NASCAR has a relentless unwillingness to deal with one major issue: oversaturation. The NASCAR schedule is killing what's left of the high-flying golden goose that for a brief moment in time was NASCAR in the early to mid-2000s. The TV networks haven't helped because by signing new deals with NASCAR the powers that be in Daytona Beach think they're actually doing "just fine," as Brian France always says, when in reality they are a fair piece away from being "fine." (The TV deal was the result of one driving force: the networks insatiable desire for original content. If it wasn't for that, we might be looking at a very different media landscape for NASCAR at this juncture.)
Oversaturation is the Bad News slowly but surely weaving its tentacles in and around NASCAR, tightening its grip on everything they do. For instance oversaturation leads to the embarrassing in-person attendance at last Saturday's night's Richmond show. What's behind the lagging in-person attendance at NASCAR races? It is because the mind-numbing oversaturation has deleted the specialness about NASCAR to the fans over time. As in, if you don't feel like making the effort to attend a race, wait until next week and go to another one. Oh wait a minute, you can just watch it on TV, why bother making the effort, right?
Oversaturation is a plague for all sports leagues, hell, even the NFL is worried about it even though their in-person attendance is still right around 85 percent. But then again the NFL is by far the savviest sports entity in this country, and visionary thinking is never in short supply. NASCAR? Well, it depends on the day and it also depends on who you're talking to. Yes, some of its leadership is relentlessly clueless but there are very smart people engaged on NASCAR's behalf as well. The problem is translating the bright thinking into meaningful change for the sport, while leaving the cluelessness at the side of the road.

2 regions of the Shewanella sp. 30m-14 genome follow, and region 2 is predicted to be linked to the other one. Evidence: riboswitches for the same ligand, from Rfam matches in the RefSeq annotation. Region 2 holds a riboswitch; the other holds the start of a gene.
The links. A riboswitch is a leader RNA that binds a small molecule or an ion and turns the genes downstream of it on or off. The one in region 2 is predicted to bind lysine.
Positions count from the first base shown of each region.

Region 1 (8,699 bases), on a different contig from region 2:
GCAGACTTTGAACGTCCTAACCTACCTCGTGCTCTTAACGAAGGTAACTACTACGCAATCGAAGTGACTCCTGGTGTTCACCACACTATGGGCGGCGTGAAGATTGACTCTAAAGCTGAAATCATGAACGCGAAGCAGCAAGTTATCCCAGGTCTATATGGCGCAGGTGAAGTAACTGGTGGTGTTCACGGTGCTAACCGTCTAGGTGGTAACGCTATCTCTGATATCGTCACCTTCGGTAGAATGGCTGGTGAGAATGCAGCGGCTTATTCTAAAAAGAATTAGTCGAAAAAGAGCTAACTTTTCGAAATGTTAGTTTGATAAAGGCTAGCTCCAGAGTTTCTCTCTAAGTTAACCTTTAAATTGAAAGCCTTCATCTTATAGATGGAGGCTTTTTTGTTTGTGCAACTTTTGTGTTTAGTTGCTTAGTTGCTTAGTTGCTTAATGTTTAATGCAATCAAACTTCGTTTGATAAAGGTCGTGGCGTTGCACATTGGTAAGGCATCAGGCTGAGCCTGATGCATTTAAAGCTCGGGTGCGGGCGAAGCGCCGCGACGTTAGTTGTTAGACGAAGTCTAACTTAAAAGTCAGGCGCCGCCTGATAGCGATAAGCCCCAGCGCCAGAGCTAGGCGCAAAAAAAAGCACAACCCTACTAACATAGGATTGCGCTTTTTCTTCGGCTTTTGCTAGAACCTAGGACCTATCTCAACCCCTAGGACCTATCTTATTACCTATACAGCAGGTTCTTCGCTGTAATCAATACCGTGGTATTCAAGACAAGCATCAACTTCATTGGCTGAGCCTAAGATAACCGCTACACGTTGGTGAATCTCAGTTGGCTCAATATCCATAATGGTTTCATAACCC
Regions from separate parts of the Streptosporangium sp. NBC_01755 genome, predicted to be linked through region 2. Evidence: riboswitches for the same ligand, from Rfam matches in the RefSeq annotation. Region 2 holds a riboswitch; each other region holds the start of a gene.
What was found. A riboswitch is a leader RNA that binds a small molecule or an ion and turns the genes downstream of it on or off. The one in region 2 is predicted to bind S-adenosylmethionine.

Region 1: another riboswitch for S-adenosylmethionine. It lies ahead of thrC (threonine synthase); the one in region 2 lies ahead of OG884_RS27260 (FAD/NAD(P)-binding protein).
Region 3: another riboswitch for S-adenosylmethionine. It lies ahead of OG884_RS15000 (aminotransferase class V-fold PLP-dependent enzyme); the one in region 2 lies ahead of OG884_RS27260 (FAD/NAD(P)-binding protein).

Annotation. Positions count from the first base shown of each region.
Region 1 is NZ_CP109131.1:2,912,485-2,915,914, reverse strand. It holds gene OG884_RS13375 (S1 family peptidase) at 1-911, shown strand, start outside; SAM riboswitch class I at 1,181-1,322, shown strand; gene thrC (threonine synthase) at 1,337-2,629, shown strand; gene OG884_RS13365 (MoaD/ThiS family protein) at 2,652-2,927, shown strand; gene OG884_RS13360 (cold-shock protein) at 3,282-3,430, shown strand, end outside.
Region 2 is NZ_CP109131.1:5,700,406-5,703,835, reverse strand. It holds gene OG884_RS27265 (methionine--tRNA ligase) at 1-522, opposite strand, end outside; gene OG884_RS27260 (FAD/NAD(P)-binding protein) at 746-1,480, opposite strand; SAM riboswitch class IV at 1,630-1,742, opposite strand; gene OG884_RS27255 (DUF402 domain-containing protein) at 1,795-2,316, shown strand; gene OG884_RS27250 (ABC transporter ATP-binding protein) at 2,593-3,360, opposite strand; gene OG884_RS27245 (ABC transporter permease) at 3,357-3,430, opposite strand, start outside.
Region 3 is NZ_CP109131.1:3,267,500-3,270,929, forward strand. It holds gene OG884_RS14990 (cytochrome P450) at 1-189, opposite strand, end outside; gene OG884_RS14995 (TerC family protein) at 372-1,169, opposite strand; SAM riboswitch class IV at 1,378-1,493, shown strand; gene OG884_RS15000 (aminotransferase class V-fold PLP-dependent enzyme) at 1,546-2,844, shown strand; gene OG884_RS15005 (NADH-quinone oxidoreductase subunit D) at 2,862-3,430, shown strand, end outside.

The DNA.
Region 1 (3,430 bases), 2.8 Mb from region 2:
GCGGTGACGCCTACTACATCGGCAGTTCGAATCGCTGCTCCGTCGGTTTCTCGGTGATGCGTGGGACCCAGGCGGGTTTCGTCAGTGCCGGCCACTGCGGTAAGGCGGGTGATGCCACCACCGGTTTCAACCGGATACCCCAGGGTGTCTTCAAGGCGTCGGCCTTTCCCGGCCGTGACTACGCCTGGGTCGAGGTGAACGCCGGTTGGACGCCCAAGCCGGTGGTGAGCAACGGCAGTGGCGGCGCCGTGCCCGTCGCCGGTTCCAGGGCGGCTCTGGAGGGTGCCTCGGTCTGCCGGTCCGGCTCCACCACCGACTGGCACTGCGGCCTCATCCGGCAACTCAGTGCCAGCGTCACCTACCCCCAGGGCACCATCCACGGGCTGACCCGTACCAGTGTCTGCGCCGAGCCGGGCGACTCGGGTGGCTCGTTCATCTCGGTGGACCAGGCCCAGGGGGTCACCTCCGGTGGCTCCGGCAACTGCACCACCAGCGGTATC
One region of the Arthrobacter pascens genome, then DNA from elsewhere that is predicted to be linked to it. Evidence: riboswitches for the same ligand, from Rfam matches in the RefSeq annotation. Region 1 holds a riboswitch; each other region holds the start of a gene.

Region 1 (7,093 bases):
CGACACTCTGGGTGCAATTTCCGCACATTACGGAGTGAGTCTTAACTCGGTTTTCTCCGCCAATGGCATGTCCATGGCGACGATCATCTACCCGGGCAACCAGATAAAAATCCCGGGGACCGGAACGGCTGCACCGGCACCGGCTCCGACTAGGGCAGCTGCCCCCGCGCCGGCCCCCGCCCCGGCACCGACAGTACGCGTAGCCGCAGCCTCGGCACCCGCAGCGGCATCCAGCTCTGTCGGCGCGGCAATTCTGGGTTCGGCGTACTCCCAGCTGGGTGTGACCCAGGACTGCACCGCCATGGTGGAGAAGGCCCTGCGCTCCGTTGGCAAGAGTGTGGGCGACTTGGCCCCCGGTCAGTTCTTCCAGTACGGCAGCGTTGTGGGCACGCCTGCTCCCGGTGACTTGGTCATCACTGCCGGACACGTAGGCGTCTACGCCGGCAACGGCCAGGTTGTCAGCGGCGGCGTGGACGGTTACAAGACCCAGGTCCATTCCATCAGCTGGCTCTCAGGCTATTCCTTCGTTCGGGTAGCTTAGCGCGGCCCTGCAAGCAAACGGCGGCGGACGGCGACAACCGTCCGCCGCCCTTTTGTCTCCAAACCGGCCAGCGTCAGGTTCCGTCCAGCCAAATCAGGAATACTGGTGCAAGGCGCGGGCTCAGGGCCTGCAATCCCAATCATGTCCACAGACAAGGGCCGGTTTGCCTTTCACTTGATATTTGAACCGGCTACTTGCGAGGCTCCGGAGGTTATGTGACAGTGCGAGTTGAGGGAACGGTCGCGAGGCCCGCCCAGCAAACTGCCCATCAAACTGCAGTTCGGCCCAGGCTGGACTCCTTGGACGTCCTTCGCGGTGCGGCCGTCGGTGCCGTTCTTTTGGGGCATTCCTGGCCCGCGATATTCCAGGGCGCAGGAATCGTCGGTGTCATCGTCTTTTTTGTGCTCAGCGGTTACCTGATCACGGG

There is one thing that NASCAR can do to fight off oversaturation, and that is to take an axe to one of the most tedious schedules in all of sport, one easily as tedious as the NHL and the NBA. But that requires everyone – the teams, drivers, sponsors, track owners and promoters – to basically take 25 percent financial haircuts and start over. If the NASCAR schedule was compressed and reduced, maybe you wouldn't see front line teams scrambling to fill sponsorship voids at this point in the season.
The bottom line is that the NASCAR schedule is too frickin' long. Too many races and too many repeat visits to the same tracks doesn't lead to continued success, it leads to oversaturation and fan ennui. And it's the one thing that is killing NASCAR to the point that if they don't do something about it they might just find themselves falling back to becoming a regional sport again.
(For the record, here is my take – below – on a radically revamped NASCAR schedule. The new proposed schedule would have 26 total races, including the addition of two more road races.)
February – The Daytona 500 (however the Sprint Unlimited and the Twin qualifying races are deleted)
February – Phoenix (once on the schedule)
March – Las Vegas (once on the schedule)
March – California (the Bristol daytime race is deleted)
April – Martinsville
April – Texas (Kansas and Richmond spring races are deleted)
May – Darlington (Talladega spring race is deleted)
May – Charlotte (although all the support races are deleted)
June – Dover (once on the schedule)
June – Pocono (once on the schedule)
June – Michigan (once on the schedule)
June – Sears Point
July – Daytona
July – New Hampshire (once on the schedule)
July – Indianapolis
August – Watkins Glen
August – Kansas
August – Bristol (night weekend)
September – Atlanta
September – Elkhart Lake (Road America)
September – Richmond
October – Martinsville
October – Braselton (Road Atlanta)
October – Texas
November – Talladega
November – Charlotte Full story at Autoextremist